Mumby Road could have been a great junction!  The LD&ECR Railway was intended to be built through the wolds from Lincoln, and join the Mablethorpe Loop Line at Mumby Road, so allowing access to the docks at Sutton on Sea!

Much of the detail of the line has been supplied by Dave Barton.

Essential Line Knowledge

The line between Mablethorpe and Louth had not been designed for large locos, and so over many of the small streams, a notice required large locos to reduce speed to 10 mph, as many of the bridges were of wooden construction!  The latest regulations for the bridges was that DMUs were allowed to do 30 mph over the bridges, but any train with short wheelbase wagons was required to do 10 mph.  In the route therefore, there IS a 30 mph limit, but if you drive a goods train over the bridge, then it is necessary to reduce speed to 10 mph.  NB This is the only instance on the entire North Lincs Simulation where there is a dual speed limit.  All other parts of the trackwork conform to the steam era standard of just one speed limit for all trains.  12 months before the closure of the line, 50,000 was reputedly spent replacing the weak bridges ................

Approaching Mablethorpe from the north in the section with four parallel lines, there is a signal on the extreme left.  This signal refers to the second line in, the one approaching platform 2 NOT the siding/approach to platform 1.

Grimoldby Station served the local RAF Manby.

Saltfleetby Station was sited at the start of a sharp curve, and the lower speed limit of 25mph started half way along the platform.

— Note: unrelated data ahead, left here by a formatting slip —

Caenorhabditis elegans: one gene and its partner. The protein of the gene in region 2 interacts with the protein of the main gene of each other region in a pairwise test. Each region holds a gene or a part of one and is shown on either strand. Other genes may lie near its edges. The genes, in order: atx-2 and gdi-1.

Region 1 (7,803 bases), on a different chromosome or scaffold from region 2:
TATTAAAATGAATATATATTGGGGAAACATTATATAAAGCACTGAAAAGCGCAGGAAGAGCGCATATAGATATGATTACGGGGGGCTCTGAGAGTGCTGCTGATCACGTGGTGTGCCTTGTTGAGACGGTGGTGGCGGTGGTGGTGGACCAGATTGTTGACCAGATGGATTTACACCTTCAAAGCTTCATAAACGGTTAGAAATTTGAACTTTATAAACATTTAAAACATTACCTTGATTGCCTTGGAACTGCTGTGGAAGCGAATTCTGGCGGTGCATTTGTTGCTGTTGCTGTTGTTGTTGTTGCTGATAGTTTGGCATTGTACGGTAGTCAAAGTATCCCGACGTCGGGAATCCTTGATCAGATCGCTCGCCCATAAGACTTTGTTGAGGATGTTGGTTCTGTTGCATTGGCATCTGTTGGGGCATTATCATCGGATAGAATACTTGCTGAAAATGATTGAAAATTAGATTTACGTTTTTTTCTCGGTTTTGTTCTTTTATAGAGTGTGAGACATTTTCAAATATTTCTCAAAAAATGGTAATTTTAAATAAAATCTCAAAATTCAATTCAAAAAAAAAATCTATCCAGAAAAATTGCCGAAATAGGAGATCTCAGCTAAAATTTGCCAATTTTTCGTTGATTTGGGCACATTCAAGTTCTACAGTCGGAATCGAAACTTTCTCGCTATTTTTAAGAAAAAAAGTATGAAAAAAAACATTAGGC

Theddlethorpe is the next station along the line, before we reach Mablethorpe Station with its four platforms.  Because this was the terminus originally, the four platforms faced Louth.  However, once the line from Willoughby via Sutton on Sea was built, the bulk of the holiday traffic came from the south, so platforms 1 and 4 were frequently used as carriage sidings.

Between Mablethorpe and Sutton, you’ll notice a WWII concrete “pillbox” and that one of the signal boxes is called “Tramway Crossing.”  For a very short period in the 1880s, a steam tramway existed between Alford and Sutton on Sea, and the signal box retained the name.

Sutton on Sea could have been a major port if the LD&ECR plans had come to fruition, but as they didn’t, it was promoted as a seaside resort, with the railway company changing its original name from “Sutton in the Marsh!”

Mumby Road you would think should have been called Thurlby after the nearby village.  However, there was a Thurlby Station elsewhere in Lincolnshire, and hence the name Mumby Road (as used in the Flanders and Swann song).  There are a total of three Thurlbys in Lincolnshire by the way.

When DMUs were first used in Lincolnshire, the Mablethorpe Loop was the major training line for converting steam era drivers to DMU drivers, due to its quiet existence.

On summer Saturdays, the Cleethorpes-London KX train diverted along the loop for the convenience of holiday makers.

Summer holiday specials could fill Mablethorpe Station with trains mainly from the Midlands, arriving via Lincoln, the New Line and the East Lincs main line.